The Pro Concordia Labor flag was designed in 1897 by Countess Cora di Brazzà. Having worked for the Red Cross shortly before she designed the flag, di Brazzà appreciated the power of visual symbols and recognized that peace workers lacked a single image that unified their work. Aware of an earlier idea for a peace flag that incorporated pre-existing national flags proposed in 1891 by Henry Pettit, di Brazza felt that the earlier design was inadequate. Pettit’s design was simply to place a white border around a given nation’s flag and to add the word “Peace.” But this approach resulted in as many peace flags as there were national flags. Needed, however, was a single universal symbol of peace that transcended national identity and symbolically communicated the cosmopolitan values inherent in peace-work. Accordingly, di Brazzà designed the Pro Concordia Labor (“I work for Peace”) flag. The colors of yellow, purple and white were chosen because no nation’s flag had these colors, making it impossible for the spectator to confuse the Pro Concordia Labor flag with any pre-existing national flag. Freed from this potential confusion, the spectator who beholds the distinctive yellow, purple and white banner, becomes prepared to associate the colorful object with the values that motivate international and cosmopolitan work, namely “the cementing of the loving bonds of universal brotherhood without respect to creed, nationality or color” - values which were considered to be expressive of “true patriotism.” The Pro Concordia Labor flag is a visual representation of the specific values inherent in “true patriotism” that undergird peace-work.
The clasped hands atop the center shield are an important part of the flag’s symbolism. They represent the insight that the task of developing humanity and creating a peaceful world must be a joint venture undertaken by both men and women who labor for these goals together. The spiritual development of humanity – symbolized by the placement of the colors - is another important feature of the flag. Bertha von Suttner, the most famous peace worker of di Brazzà’s time who inspired Alfred Nobel to create his Peace Prize, spoke often of the evolution of the human species. “Humanity develops upward,” she said, and “we are called to hasten the development of a higher and more fortunate type of human being.” The Pro Concordia Labor flag symbolically represents these sentiments.
When Susan B. Anthony commented on the flag in 1897, she observed the flag’s connection to the profound relationship between one’s “inner world” and peace work. As she lay her hand on her breast, Anthony noted that “the first person to begin this work of peace is right here.” Di Brazzà not only agreed with this, she created a personal tool to assist the individual in undertaking this personal peace work. The “Universal Peace Badge” - a device utilizing the center shield of the Pro Concordia Labor flag - was invented by di Brazza to provide assistance in developing the “inner resources” so that one can begin the work of practical, personal peace, and, ideally, develop into an instrument of peace.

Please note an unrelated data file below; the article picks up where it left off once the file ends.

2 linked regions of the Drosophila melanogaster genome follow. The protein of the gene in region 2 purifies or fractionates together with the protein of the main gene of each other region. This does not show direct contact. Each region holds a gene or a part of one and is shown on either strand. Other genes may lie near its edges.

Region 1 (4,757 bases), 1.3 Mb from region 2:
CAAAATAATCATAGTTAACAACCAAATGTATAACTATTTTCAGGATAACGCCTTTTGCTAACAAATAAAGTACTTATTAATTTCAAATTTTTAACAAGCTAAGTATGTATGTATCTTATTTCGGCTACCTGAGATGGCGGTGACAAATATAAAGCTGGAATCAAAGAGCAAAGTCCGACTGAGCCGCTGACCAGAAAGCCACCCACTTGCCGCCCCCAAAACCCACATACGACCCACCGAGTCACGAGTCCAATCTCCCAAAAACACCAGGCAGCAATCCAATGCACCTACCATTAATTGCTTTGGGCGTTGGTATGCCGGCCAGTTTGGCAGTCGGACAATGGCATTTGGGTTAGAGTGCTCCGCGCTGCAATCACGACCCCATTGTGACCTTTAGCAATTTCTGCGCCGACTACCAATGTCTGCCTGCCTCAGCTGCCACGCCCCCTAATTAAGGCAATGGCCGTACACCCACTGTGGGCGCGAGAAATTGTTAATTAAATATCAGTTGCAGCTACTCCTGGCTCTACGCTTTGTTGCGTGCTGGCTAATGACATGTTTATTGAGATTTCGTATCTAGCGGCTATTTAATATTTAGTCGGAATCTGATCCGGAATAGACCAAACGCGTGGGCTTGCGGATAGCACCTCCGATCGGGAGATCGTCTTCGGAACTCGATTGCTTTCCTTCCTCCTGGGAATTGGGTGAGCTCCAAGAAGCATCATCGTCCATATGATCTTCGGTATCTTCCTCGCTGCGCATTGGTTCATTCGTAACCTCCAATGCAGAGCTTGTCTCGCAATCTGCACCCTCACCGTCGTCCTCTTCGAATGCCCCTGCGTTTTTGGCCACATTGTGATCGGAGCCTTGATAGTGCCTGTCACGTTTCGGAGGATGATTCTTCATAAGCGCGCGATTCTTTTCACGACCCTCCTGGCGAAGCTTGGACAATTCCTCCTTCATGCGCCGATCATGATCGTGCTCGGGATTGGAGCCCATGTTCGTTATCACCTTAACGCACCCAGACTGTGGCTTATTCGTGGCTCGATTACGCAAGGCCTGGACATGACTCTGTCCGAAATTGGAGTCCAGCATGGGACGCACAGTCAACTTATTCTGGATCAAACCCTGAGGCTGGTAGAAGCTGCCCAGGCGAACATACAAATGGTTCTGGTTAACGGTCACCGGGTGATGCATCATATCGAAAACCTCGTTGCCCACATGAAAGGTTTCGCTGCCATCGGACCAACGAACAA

The flag was first adopted on August 27, 1897 by the Universal Peace Union at its 31st annual convention in Mystic Grove, Connecticut, U.S.A. On October 27, 1897, it was adopted by the U.S. chapter of the International Council of Women and the motion adopting it by the Council can be read here.
The flag was revived for an event aptly entitled ‘Pro Concordia Labor’ which was held on August 27, 2013 - on the eve of the centenary of the Peace Palace - in Delft, The Netherlands. The event was organized to celebrate Bertha von Suttner’s legacy on women, peace and international law and her connection to the Peace Palace in The Hague. You can learn more about that 2013 event here.
Bertha von Suttner did indeed meet Countess di Brazzà and referred to her as a ‘Friedensschwester’ (‘peace sister’). In 2014, the centenary year of Bertha von Suttner’s death, the Pro Concordia Labor flag was put on display at the permanent Bertha von Suttner exhibition at her former castle (schloss) in Harmannsdorf, Austria, which you can see here.
Download a brochure about the flag here.
U.S. Ambassador for Global Criminal Justice, Stephen J. Rapp, speaking at the August 27, 2013 Pro Concordia Labor event.
Kim Hyeyeon, Hope Elizabeth May and Dr. Chung Koo-do, chairman of the No Gun Ri Peace Foundation in front of the Peace Palace, The Hague (September 5, 2013).